Brachial plexus injury #10 – the Frankenstein chronicles

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When I woke up from surgery I could feel this huge bandage, like a pillow, on my neck.  I felt like Frankenstein.

I didn’t dare move my neck because I had visions of my head falling off.

But the bandage had to be changed, and that’s when I plucked up my courage to look in the mirror.  What I saw was surprisingly innocuous. Instead of a huge wound, there were a few stitches, and some long but shallow cuts, spanning one side of the collarbone.

A week later, the surgeon removed the stitches, and this is what it looked like – the surgeon had cleverly made the cuts at the creases of the neck, so that the cuts weren’t so obvious:

scar

I wish I could say that it was all happily-ever-after the morning after surgery:  I pointed out to the surgeon that my arm was still paralysed.  Gently, he told me that it could take up to six months for the arm to return, and even then there was no guarantee I would regain full function.  Nerves only regenerate at the rate of about 1mm per month!

After about a month, I could raise my arm about three inches sideways.  Not frontways.  I couldn’t lift the arm at the elbow.  Apparently, that was progress.

Six months after the mastectomy, and four months after the nerve surgery, I returned to work.  My arm was still paralysed, but there was more range of motion.  The range was strange though – more sideways than frontways.  And there was still numbness in my arm and fingers. But after hoisting my arm on to the desk, and with the help of a wrist support, I could type after a fashion.

It was unnerving, returning to work after such a long absence.  My heart was pounding as I walked down the corridor to the office.  Oh god, the looks on the team members’ faces.  I’d insisted that no one be told why I had a paralysed arm because I didn’t want pity, and also because I was a bit short-tempered and touchy and couldn’t cope with questions.  So apart from my managers, no one knew what had happened.

Worse was the commute.  Trying to balance with only one arm to hold onto a support, knowing that if the Tube jerked, I would fall.  But there was no choice – if I didn’t go back to work, I wouldn’t get paid.  My (then) husband wasn’t earning enough on his own to pay the mortgage and the household bills.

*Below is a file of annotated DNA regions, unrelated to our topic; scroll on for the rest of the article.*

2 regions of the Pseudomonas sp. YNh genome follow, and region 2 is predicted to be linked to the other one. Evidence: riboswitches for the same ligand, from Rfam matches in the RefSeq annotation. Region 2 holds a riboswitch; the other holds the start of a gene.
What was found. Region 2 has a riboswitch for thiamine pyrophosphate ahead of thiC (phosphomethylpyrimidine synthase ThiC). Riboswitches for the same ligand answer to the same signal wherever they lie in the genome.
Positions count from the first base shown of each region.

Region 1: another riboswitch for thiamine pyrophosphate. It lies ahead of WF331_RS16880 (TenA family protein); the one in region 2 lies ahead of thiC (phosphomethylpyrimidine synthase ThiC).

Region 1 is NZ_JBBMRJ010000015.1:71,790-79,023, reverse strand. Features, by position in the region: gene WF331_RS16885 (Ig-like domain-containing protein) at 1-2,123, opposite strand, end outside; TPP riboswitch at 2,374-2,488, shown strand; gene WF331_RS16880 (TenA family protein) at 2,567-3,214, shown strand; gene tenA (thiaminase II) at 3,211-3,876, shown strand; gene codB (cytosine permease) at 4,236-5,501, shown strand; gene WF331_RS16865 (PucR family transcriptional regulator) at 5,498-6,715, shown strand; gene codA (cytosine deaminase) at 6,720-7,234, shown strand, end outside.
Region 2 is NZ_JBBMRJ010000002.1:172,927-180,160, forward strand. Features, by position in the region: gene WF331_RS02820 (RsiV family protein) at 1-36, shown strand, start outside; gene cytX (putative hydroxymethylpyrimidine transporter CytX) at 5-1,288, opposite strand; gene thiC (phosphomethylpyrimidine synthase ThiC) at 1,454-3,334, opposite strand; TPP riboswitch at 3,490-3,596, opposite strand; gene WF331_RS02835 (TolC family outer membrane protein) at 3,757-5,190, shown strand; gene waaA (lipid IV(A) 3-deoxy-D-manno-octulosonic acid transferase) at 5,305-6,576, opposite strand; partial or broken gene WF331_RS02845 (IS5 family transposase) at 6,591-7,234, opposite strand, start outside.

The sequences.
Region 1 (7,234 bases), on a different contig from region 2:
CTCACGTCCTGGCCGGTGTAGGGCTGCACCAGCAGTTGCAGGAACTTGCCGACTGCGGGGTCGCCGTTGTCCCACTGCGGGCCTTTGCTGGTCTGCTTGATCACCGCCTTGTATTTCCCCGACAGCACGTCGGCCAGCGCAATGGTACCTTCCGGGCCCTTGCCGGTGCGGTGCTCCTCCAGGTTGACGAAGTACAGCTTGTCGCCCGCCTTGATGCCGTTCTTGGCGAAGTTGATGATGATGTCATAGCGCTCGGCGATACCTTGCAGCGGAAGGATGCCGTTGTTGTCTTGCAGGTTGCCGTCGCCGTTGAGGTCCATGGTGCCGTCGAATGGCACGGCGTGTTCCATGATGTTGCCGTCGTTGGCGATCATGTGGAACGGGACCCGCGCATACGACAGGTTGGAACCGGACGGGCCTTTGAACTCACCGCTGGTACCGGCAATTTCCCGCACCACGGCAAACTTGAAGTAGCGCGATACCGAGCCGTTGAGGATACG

Progress, if that’s what it’s called, was slow.

To make things worse, the nerve injury led to a frozen left shoulder.  And then the right shoulder started mirroring what was happening, and also developed a frozen shoulder.  I never do things by halves!

The surgeon started talking about more surgery to the shoulder if it didn’t improve.  This would involve drilling little holes into the bones of the shoulder to encourage the shoulder to loosen up.  I wasn’t impressed.  I knew that cancer was an inflammatory disease, so did not want any more surgery that would cause swelling, and encourage the cancer to spread.

With two frozen shoulders, I was so grateful that I hadn’t taken up my breast surgeon’s suggestion that I had breast reconstruction using the latissimus dorsi muscle in the left shoulder – if I’d had that surgery, I would really be in deep trouble.  So small blessings.

*****

I’m conscious that my account of the brachial plexus nerve injury has been going on for awhile, and I want to end it on a relatively happy note.

Five months after the nerve surgery, I started haltingly, to play the piano.  The first few attempts were pretty pathetic, worse than a beginner.  Don’t know why I persisted, but I had time on my hands, and I set myself the goal of playing something I’d always wanted to play, but never dared even before the arm paralysis:  Chopin’s tricky Fantasie Impromptu in C# minor.

I think it was the piano-playing that really helped the nerves to heal.  Some sort of muscle and nerve memory got dredged up, and the fingers and my left arm responded.

Here is a recording of my attempt at the Largo section of the Fantasie-Impromptu – five months after surgery:

A recording of me trying to play Chopin’s Minute Waltz 5 months’ after surgery, complete with mistakes:

And about nine months’ after surgery:

*****

I can’t say I ever got full range of motion back.  The surgeon said that whatever function hadn’t returned after six months, probably wouldn’t. I had physiotherapy galore, osteopathy, hands-on healing, acupuncture, special nerve supplements, you name it, I had it.   But to this day, the arm will only reach so far back over my head when I lie down.  There are too many scars and adhesions holding it back.  The numbness on my arm and fingers gradually improved, all except for the thumb, a constant reminder of what happened.  So there must still be some sort of nerve damage.  And all this because I followed the medical profession’s advice and got a mastectomy!  How our lives can change in a few minutes!

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